February 20, 2018  

The Second Half and Whaling Museum present afternoons at the movies

Classic movies about the sea, sea creatures, and seafaring adventurers Thursdays, March 22 – May 10

NEW BEDFORD, Mass. – Each season, The Second Half: Lifelong Learning Institute presents a new slate of afternoon lectures and activities in association with the New Bedford Whaling Museum. On Thursday afternoons this spring, The Second Half and the Whaling Museum will present a series of eight classic movies about the sea, sea creatures, and seafaring adventurers featuring big stars and some of the most famous titles in movie history, “Master and Commander,” “Mutiny on the Bounty,” and “The Old Man and the Sea,” to name a few. The films will be screened in the Museum’s Cook Memorial Theater. Showtime is 2:30 pm on March 22 and 29, April 5, 12, 19, 26, and May 3 and 10. Tickets cost $10 for Museum members and $15 for non-members and can be purchased online at whalingmuseum.org or by calling 508-997-0046 ext. 100. For more information about the series visit whalingmuseum.org.


March 22: “Master and Commander”
After a sneak attack by a French warship inflicts severe damage upon his vessel, Captain “Lucky” Jack Aubrey (Crowe) is torn between duty and friendship as he embarks on a thrilling, high-stakes chase across two oceans to capture or destroy the enemy at any cost.


March 29: “The Whale”
Narrated by Ryan Reynolds, “The Whale” is the true story of a young killer whale, an orca nicknamed Luna, who makes friends with people after he gets separated from his family on the rugged west coast of Vancouver Island, British Columbia. As rambunctious and surprising as a visitor from another planet, Luna endears himself to humans with his determination to make contact, which leads to laughter, conflict and unexpected consequences.


April 5: “Mutiny on the Bounty”
Charles Laughton portrays Captain Bligh, a seafaring monster ruling with the law of fear. Solidifying his status as Hollywood’s #1 male star, Clark Gable is first officer Fletcher Christian, whose will to obey erodes under Bligh’s tyranny. Franchot Tone plays idealistic midshipman Byam, torn by his allegiance to both. That all three portrayals are vividly memorable is accented by the fact that for the only time in Oscar history, three stars from the same film were Best Actor nominees.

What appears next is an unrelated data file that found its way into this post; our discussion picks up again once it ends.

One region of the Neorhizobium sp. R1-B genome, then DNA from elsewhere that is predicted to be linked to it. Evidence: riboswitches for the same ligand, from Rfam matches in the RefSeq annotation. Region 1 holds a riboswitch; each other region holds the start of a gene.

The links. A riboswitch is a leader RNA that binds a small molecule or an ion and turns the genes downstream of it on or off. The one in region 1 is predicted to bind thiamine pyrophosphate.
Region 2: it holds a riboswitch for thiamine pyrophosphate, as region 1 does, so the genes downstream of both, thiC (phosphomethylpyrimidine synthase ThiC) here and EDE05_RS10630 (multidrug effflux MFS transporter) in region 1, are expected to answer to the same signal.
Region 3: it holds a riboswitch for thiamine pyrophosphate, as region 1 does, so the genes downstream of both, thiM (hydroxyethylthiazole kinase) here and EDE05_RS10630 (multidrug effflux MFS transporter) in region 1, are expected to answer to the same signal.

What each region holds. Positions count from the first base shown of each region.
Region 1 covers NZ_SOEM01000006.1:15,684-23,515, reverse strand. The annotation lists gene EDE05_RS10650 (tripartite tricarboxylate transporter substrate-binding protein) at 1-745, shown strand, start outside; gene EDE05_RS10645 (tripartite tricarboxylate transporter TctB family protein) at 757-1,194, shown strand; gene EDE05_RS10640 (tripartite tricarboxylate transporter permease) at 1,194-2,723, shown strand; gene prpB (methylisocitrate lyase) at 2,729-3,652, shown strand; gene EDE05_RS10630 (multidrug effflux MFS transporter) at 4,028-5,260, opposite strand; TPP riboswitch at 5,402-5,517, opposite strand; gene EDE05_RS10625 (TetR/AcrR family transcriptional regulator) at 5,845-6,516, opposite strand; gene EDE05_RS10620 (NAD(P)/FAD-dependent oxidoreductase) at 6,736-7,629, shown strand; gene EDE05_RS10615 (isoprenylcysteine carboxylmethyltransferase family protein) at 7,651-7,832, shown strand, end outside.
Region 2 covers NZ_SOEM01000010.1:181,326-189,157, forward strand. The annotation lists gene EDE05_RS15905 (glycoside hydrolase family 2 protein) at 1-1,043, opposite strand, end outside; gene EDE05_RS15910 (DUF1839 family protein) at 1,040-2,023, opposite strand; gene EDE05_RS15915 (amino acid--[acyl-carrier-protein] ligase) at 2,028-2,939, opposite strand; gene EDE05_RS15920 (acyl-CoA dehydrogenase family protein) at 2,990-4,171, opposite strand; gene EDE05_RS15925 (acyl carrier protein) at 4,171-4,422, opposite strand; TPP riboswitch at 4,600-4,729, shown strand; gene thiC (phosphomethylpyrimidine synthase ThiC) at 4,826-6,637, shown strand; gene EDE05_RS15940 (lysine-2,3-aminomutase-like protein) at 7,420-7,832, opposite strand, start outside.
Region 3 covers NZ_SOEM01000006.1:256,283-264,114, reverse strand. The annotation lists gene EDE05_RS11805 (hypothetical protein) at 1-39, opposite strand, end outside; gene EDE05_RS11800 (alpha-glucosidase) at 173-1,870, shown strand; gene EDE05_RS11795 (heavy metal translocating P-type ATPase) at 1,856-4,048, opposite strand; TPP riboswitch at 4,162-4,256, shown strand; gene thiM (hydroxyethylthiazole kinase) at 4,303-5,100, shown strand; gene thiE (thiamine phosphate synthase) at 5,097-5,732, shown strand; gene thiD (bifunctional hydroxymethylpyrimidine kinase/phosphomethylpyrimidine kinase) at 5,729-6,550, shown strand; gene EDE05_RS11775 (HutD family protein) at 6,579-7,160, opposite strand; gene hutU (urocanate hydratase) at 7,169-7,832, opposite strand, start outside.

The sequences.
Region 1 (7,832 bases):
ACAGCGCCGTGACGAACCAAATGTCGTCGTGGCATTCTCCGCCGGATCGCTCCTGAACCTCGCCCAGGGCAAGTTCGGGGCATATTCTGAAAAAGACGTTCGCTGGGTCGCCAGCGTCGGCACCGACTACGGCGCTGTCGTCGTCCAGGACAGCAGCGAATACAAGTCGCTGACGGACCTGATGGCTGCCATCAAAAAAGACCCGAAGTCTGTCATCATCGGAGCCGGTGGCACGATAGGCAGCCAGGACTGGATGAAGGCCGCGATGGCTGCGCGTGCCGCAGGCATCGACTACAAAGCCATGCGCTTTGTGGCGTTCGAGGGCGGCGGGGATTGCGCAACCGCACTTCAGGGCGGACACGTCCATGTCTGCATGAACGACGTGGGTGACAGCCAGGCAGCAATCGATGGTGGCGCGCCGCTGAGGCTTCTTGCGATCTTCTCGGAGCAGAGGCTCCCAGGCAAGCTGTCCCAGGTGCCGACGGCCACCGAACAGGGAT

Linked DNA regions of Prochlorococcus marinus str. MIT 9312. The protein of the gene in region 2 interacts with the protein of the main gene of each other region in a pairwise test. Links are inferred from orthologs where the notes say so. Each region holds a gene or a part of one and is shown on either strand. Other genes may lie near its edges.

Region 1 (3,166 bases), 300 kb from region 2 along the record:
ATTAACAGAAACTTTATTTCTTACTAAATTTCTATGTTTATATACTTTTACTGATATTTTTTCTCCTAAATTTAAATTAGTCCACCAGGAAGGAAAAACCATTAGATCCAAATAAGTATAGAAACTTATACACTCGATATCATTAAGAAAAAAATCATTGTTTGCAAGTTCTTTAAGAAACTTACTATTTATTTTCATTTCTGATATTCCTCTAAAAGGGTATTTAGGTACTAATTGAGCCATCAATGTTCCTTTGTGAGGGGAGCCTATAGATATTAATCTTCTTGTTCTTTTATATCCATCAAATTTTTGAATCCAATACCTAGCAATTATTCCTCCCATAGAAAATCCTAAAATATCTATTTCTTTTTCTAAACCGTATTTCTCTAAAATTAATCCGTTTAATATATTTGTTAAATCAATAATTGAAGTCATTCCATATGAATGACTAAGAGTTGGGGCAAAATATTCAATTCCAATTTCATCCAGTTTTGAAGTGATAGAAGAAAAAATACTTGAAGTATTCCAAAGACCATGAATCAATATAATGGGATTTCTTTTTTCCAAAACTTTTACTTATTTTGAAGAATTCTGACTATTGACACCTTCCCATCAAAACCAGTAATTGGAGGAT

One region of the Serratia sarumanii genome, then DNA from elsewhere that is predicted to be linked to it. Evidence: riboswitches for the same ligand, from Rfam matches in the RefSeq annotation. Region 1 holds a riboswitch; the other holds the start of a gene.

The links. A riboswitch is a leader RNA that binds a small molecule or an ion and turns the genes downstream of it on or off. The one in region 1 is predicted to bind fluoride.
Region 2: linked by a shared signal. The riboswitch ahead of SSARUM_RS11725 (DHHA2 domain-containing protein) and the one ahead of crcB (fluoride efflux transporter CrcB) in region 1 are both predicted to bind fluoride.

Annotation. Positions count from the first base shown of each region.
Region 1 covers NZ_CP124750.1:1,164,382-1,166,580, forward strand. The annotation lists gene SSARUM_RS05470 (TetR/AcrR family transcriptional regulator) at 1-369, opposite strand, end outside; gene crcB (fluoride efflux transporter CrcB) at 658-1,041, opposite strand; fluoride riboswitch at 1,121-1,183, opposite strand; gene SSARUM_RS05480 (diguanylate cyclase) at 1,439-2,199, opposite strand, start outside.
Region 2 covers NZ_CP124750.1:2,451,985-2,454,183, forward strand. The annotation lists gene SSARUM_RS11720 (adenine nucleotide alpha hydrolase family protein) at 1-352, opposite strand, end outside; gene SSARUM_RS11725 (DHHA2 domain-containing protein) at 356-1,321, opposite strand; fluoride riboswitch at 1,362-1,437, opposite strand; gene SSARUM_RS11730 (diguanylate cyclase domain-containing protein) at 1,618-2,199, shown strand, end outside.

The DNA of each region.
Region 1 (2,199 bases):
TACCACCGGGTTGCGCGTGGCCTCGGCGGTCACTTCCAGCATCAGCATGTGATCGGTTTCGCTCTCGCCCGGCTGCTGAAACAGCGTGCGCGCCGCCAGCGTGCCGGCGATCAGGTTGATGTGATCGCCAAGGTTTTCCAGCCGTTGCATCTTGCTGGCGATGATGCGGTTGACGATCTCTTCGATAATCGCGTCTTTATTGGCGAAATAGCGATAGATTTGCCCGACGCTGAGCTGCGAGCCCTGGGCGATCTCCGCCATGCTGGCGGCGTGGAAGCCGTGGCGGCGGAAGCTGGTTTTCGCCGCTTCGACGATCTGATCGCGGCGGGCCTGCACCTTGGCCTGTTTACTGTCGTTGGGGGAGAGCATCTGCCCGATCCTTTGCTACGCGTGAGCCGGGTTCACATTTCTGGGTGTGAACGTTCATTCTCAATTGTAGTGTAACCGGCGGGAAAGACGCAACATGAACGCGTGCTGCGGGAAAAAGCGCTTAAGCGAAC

April 12: “Captains Courageous”
The fishing schooner We’re Here has just pulled up a different kind of fish: rich, 10-year-old Harvey Cheyne, who tumbled off the side of a sleek ocean liner. Harvey will have to wait months before the We’re Here returns to harbor, months that will transform him from a spoiled whiner into an honorable young man, all because of the life lessons he learns from Manuel, the humble fisherman who befriends him.


April 19: “Moby-Dick”
Consumed by an insane rage, Captain Ahab (Gregory Peck) has one purpose in life – revenge on Moby Dick, the great white whale who maimed and disfigured him. The obsessed skipper of a whaling boat, Ahab uses his command as an excuse to sail the seven seas in an unrelenting search for his prey. Battling a mutinous crew, tropical heat and violent storms, Ahab finally catches up to his quarry and begins a confrontation that culminates in an epic struggle of non-stop fury…and inevitable doom.


April 26: “Into the Deep”
For two centuries, American whale oil lit the world illuminating and powering the start of the industrial revolution, and laying the ground-work for a truly global economy. This two-hour film will tell the riveting and extraordinary story of the American whaling industry, from its origins off the coast of New England and Cape Cod, through the great golden age of deep-ocean whaling, to the industry’s spectacular demise.


May 3: “Two Years Before the Mast”
The hardships of life at sea transform the sheltered scion of a ship owner into a hardened, valiant mutineer as he is compelled to lead an uprising against the brutal captain after the scurvy breaks out. Adapted from the eponymous novel by Richard Henry Dana.


May 10: “The Old Man and the Sea”
Alone in a small skiff, an aging Cuban fisherman catches a huge marlin – and must defy the sea, marauding sharks and his own flagging strength to bring his great catch home. Filmed in part on sun-drenched Cuban locales and graced by Dimitri Tiomkin’s Oscar-winning score, “The Old Man and the Sea” is a colorful cinematic ode to the indomitability of the human spirit.


About the New Bedford Whaling Museum
The New Bedford Whaling Museum is the world's most comprehensive museum devoted to the global story of human interaction with whales through time, and the history and culture of the South Coast region. The cornerstone of New Bedford Whaling National Historical Park, the Museum is located at 18 Johnny Cake Hill in the heart of the city's historic downtown. Museum hours: January through March, Tuesday – Saturday 9 a.m. – 4 p.m. and Sunday 11 a.m. – 4 p.m.; April through December, daily from 9 a.m. to 5 p.m. The Museum is open until 8 p.m. every second Thursday of the month. Closed on Thanksgiving, Christmas and New Year’s Day.  Admission is: Free for Museum members and children aged three and under; adults $17, seniors (65+) $15, students (19+) $10, child and youth $7. For more information, visit www.whalingmuseum.org.


About The Second Half: Lifelong Learning Institute
The Second Half: Lifelong Learning Institute is a community-based membership, self-governing, non-profit organization whose programs provide intellectual stimulation and social interaction. The Second Half provides opportunities for residents of southeastern Massachusetts and Rhode Island to participate in study groups, interest groups, lectures, and special events, so members can expand their knowledge as well as their social circles.


Media contact:  
Tina Malott
Director of Marketing and Public Relations
New Bedford Whaling Museum